I picked up an item about Wordle from Jane Hart's E-Learning Pick of the Day. For those of you not yet familiar with this Web 2.0 tool, the description from their website says :
"Wordle is a toy for generating “word clouds” from text that you provide. The clouds give greater prominence to words that appear more frequently in the source text. You can tweak your clouds with different fonts, layouts, and color schemes. The images you create with Wordle are yours to use however you like. You can print them out, or save them to the Wordle gallery to share with your friends."I did the one above about my feelings and thoughts about going back to school. There are all sorts of websites that can give you ideas for uses of Wordle in your classroom:
- Angela Maiers -- http://www.angelamaiers.com/2008/11/wordle-in-the-c.html
- A Wordle Diigo group (you can search their bookmarks for ideas) -- http://groups.diigo.com/groups/wordle
This last presentation from Tom Barrett (found in a blog called Clif's Notes) is my favourite because it's a collaborative effort in Google Docs. You can write Tom and contribute a slide if you have an idea to share.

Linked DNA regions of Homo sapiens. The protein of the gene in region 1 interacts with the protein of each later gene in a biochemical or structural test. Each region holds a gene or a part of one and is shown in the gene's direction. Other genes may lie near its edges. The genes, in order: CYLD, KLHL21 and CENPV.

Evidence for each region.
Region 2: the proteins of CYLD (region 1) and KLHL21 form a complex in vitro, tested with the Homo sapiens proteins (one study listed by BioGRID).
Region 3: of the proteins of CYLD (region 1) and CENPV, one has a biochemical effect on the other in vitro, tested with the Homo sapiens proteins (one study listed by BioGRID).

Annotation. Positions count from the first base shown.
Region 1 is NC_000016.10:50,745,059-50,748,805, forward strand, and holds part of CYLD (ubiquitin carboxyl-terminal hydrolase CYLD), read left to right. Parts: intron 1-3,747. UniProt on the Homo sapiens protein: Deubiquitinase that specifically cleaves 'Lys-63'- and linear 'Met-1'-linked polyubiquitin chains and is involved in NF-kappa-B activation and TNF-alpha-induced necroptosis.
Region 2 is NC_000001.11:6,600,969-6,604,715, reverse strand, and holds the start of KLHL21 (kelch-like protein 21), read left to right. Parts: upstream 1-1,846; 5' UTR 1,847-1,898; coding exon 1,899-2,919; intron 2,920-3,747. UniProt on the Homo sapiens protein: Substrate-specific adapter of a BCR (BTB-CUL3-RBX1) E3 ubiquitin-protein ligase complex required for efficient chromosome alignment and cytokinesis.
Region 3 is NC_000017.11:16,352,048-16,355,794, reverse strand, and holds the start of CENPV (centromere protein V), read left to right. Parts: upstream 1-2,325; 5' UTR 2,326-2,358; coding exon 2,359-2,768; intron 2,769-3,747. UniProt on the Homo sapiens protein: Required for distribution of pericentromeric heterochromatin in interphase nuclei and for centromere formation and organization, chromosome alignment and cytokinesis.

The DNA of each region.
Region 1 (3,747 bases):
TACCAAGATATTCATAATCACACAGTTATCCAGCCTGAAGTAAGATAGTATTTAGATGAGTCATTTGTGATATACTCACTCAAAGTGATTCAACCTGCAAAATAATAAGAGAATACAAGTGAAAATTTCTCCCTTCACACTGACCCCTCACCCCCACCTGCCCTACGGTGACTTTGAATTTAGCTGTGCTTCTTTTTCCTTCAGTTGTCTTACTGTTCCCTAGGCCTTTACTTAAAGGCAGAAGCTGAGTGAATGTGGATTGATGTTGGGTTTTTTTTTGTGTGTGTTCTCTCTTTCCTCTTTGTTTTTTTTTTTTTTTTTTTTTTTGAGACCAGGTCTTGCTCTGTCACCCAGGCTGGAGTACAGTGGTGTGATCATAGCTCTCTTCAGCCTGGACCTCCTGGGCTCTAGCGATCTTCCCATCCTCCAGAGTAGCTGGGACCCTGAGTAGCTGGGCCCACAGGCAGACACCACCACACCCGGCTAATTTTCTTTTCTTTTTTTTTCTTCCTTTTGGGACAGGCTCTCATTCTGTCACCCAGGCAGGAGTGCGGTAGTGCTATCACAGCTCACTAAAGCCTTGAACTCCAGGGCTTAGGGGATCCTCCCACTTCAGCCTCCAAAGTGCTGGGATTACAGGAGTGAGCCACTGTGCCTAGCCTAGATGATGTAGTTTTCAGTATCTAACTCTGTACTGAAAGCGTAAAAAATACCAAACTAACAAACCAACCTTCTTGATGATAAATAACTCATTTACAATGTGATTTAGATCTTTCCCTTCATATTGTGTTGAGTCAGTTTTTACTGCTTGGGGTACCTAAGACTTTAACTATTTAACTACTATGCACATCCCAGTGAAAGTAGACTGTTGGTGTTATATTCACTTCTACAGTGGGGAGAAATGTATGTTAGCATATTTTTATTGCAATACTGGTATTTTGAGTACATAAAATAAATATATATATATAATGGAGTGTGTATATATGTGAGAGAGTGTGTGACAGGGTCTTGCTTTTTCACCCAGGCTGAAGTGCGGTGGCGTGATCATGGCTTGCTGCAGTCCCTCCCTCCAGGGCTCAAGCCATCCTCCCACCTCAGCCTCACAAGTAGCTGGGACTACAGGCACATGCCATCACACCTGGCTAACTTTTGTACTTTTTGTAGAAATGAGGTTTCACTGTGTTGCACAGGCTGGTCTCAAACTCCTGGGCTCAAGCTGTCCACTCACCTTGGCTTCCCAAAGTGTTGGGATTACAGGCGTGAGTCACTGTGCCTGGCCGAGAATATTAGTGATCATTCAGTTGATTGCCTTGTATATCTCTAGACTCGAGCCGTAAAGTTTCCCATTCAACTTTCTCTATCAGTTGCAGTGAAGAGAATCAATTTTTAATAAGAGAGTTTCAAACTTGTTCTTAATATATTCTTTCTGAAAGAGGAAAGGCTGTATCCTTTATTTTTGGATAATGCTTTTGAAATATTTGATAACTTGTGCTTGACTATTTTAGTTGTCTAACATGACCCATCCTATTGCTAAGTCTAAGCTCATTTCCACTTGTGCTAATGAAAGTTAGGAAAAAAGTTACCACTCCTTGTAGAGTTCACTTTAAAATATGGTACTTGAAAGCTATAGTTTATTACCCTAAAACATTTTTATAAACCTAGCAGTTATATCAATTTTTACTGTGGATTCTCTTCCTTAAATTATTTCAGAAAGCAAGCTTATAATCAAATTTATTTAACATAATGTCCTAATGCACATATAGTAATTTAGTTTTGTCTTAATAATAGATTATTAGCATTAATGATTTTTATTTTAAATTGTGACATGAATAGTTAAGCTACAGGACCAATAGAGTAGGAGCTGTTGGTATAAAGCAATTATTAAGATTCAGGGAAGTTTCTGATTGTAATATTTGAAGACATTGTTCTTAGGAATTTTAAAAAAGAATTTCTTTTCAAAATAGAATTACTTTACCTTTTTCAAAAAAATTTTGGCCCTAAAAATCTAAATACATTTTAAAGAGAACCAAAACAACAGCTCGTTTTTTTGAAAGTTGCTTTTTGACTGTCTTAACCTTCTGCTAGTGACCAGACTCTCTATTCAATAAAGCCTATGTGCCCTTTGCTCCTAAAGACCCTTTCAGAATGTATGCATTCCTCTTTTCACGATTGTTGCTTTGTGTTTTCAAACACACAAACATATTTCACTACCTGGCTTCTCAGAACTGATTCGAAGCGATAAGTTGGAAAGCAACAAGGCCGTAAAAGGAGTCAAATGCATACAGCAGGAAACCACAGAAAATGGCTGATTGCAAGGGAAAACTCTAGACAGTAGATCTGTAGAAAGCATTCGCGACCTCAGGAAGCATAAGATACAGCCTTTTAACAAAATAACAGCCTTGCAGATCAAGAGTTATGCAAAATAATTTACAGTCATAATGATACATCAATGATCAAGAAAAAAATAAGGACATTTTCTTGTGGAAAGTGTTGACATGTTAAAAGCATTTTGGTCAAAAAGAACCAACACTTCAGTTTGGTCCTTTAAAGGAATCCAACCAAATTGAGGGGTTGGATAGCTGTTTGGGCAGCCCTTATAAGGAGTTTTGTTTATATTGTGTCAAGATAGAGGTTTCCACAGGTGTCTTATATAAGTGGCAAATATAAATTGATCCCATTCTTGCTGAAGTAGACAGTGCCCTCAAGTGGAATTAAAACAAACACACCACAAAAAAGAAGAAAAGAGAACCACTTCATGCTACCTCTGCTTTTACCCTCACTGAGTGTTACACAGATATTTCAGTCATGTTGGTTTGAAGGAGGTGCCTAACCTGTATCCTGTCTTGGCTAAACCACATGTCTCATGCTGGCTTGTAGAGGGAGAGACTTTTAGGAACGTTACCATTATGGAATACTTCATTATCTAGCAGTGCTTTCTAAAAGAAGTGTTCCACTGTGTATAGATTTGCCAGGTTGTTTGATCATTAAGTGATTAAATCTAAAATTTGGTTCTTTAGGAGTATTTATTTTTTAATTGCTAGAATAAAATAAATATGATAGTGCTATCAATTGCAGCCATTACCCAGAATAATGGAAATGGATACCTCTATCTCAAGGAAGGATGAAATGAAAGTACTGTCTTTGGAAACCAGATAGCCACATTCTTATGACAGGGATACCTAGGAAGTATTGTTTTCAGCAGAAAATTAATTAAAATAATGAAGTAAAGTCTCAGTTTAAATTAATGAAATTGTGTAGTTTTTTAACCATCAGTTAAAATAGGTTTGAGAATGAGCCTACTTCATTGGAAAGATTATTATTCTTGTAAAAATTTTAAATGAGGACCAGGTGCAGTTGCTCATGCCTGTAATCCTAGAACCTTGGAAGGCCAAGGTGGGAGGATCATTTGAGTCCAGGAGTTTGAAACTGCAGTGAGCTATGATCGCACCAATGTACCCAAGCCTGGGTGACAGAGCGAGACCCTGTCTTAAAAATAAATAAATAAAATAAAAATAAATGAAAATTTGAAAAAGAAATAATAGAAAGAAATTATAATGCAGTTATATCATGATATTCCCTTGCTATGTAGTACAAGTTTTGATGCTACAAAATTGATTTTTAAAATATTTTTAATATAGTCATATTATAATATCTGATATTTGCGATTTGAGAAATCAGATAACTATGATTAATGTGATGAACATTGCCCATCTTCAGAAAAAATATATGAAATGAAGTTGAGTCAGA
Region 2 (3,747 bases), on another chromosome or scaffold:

It was this item in Jane's blog about actions Jonathon Feinberg (Wordle's creator) has taken in response to one teacher's concern about coming across inappropriate word clouds on this website that prompted me to write this post. Feinberg has recently ensured educators and parents that the Wordle front page will never feature such images or links and has made it possible for administrators to "configure a school's site-blocking software to keep Wordle safe for classroom use." His instructions (which can be found in the FAQ) are as follows:
"Simply have your networking administrator block the following base URLs1:
and your users will not see anything that's not safe for classrooms. You’ll still be able to save your work, bookmark your individual Wordle creations, print them out, and share the URLs of saved Wordles with each other and with families.Please let me know whether this works out for you in your school or other institution."
If you have a moment, click his name (above) to go to his blog and leave a comment. I know how many of you especially in the US struggle with prohibitive blocking by your districts and I think this guy has shown some real leadership in responding to all of our needs for safer sites for kids.